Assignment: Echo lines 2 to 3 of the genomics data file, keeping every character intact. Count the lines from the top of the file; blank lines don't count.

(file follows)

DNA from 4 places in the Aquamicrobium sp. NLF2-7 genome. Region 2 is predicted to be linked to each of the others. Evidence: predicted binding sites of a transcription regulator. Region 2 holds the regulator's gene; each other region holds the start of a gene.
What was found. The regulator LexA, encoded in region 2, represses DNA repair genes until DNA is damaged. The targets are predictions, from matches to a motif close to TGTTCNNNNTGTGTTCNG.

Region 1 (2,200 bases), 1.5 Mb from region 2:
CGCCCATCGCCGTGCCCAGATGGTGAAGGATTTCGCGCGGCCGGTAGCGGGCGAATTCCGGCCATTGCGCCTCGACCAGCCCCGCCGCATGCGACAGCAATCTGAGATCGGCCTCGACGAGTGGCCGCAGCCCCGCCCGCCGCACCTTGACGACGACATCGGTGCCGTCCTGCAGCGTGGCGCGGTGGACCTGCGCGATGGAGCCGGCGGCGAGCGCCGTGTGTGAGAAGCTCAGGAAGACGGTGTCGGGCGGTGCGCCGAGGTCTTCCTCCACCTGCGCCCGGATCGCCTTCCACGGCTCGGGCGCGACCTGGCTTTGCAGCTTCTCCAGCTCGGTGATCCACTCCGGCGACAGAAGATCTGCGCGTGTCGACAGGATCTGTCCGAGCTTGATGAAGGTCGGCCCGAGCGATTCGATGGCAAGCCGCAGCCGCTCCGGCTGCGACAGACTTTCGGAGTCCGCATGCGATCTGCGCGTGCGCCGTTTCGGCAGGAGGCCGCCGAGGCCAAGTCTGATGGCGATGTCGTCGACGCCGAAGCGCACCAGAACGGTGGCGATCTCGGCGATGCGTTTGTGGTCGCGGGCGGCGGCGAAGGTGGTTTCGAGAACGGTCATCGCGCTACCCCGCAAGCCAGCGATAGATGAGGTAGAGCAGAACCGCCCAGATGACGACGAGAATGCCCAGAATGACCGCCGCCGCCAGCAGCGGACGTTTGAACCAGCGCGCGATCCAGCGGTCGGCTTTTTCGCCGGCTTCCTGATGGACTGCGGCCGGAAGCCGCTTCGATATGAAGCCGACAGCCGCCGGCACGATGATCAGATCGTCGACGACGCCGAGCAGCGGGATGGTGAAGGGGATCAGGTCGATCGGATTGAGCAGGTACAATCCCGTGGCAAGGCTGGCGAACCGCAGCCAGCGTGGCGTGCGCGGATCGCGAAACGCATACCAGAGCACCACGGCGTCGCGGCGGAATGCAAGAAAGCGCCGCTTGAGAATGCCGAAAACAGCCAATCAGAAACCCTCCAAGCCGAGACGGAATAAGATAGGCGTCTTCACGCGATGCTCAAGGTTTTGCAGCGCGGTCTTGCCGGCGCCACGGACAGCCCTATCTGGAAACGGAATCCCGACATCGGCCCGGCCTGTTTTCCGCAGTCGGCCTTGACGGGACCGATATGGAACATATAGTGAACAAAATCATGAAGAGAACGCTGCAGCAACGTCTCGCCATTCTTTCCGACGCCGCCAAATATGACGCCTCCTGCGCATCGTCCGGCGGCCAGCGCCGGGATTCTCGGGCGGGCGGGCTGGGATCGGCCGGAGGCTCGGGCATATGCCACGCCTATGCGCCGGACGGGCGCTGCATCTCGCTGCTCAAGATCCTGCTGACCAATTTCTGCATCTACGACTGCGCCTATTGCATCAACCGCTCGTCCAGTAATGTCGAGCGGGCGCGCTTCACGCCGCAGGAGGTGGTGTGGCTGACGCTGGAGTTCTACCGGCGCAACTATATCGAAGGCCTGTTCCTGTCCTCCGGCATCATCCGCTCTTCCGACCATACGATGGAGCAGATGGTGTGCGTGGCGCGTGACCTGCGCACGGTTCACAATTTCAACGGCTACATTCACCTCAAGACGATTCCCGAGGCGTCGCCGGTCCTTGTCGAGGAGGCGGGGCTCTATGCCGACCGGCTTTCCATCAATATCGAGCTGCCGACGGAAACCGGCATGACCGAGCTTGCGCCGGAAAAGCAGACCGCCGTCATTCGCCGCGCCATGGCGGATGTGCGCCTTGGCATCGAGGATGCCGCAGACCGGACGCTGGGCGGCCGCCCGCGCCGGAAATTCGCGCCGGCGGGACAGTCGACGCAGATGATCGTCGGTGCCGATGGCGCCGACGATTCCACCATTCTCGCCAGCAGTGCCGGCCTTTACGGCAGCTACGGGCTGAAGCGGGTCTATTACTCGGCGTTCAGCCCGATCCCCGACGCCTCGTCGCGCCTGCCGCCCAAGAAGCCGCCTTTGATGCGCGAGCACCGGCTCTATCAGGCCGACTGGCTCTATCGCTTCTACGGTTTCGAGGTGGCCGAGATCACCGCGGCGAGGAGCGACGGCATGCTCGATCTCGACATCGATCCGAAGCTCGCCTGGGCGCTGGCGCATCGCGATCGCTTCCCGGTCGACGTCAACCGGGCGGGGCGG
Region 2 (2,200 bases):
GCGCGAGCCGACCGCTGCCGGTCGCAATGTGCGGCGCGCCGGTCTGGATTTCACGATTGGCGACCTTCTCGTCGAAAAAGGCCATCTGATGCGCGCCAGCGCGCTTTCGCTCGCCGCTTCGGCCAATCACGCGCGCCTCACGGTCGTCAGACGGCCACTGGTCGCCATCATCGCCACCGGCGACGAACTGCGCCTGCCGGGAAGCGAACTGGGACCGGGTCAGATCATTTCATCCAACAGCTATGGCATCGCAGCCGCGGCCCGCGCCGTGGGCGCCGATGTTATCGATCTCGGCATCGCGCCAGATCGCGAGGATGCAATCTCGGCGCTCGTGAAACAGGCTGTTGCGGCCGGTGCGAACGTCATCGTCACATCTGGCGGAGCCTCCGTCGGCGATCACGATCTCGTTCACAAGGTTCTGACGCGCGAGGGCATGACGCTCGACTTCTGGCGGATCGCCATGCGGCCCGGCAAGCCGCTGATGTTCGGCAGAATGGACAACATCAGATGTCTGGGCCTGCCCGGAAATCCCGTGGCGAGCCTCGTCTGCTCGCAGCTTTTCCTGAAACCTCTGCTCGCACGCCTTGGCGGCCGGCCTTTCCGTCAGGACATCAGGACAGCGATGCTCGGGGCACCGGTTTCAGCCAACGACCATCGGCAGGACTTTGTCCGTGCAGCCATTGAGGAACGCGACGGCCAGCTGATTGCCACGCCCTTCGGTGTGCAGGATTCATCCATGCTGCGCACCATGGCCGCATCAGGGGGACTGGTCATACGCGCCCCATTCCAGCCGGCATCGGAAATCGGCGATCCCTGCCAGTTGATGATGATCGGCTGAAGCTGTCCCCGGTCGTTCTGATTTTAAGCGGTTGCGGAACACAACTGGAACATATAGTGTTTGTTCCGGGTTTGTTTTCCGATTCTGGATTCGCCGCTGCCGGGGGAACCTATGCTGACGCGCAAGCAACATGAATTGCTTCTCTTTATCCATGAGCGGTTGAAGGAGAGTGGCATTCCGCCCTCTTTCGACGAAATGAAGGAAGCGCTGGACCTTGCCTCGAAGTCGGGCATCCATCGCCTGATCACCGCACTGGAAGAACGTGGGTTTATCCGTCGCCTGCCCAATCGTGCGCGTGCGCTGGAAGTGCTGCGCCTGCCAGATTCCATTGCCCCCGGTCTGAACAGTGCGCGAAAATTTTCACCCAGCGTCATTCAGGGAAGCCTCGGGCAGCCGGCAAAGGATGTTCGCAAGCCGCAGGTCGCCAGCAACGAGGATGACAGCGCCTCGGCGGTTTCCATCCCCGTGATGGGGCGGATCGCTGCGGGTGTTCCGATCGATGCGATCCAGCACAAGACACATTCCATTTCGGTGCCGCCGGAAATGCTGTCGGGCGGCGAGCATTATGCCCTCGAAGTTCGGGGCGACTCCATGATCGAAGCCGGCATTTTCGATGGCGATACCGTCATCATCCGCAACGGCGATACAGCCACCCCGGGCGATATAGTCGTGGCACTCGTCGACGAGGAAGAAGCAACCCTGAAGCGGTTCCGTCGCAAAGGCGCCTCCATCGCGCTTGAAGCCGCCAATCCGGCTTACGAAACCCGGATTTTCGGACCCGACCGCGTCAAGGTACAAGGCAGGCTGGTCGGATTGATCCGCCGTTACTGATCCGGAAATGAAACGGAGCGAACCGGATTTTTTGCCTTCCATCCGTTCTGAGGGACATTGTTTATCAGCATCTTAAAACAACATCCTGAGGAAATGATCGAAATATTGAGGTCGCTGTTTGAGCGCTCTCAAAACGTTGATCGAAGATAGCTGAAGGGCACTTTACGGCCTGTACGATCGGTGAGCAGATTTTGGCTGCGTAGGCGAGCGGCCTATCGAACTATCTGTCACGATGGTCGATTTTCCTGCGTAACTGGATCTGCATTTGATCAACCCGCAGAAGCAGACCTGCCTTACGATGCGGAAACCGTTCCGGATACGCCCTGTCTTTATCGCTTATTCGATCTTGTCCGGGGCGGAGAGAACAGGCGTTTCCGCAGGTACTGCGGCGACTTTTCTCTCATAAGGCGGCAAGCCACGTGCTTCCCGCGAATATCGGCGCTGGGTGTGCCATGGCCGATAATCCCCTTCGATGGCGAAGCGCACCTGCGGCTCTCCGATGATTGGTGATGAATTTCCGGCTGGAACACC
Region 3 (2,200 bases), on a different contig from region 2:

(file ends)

What was found. The regulator LexA, encoded in region 2, represses DNA repair genes until DNA is damaged. The targets are predictions, from matches to a motif close to TGTTCNNNNTGTGTTCNG.

Region 1 (2,200 bases), 1.5 Mb from region 2: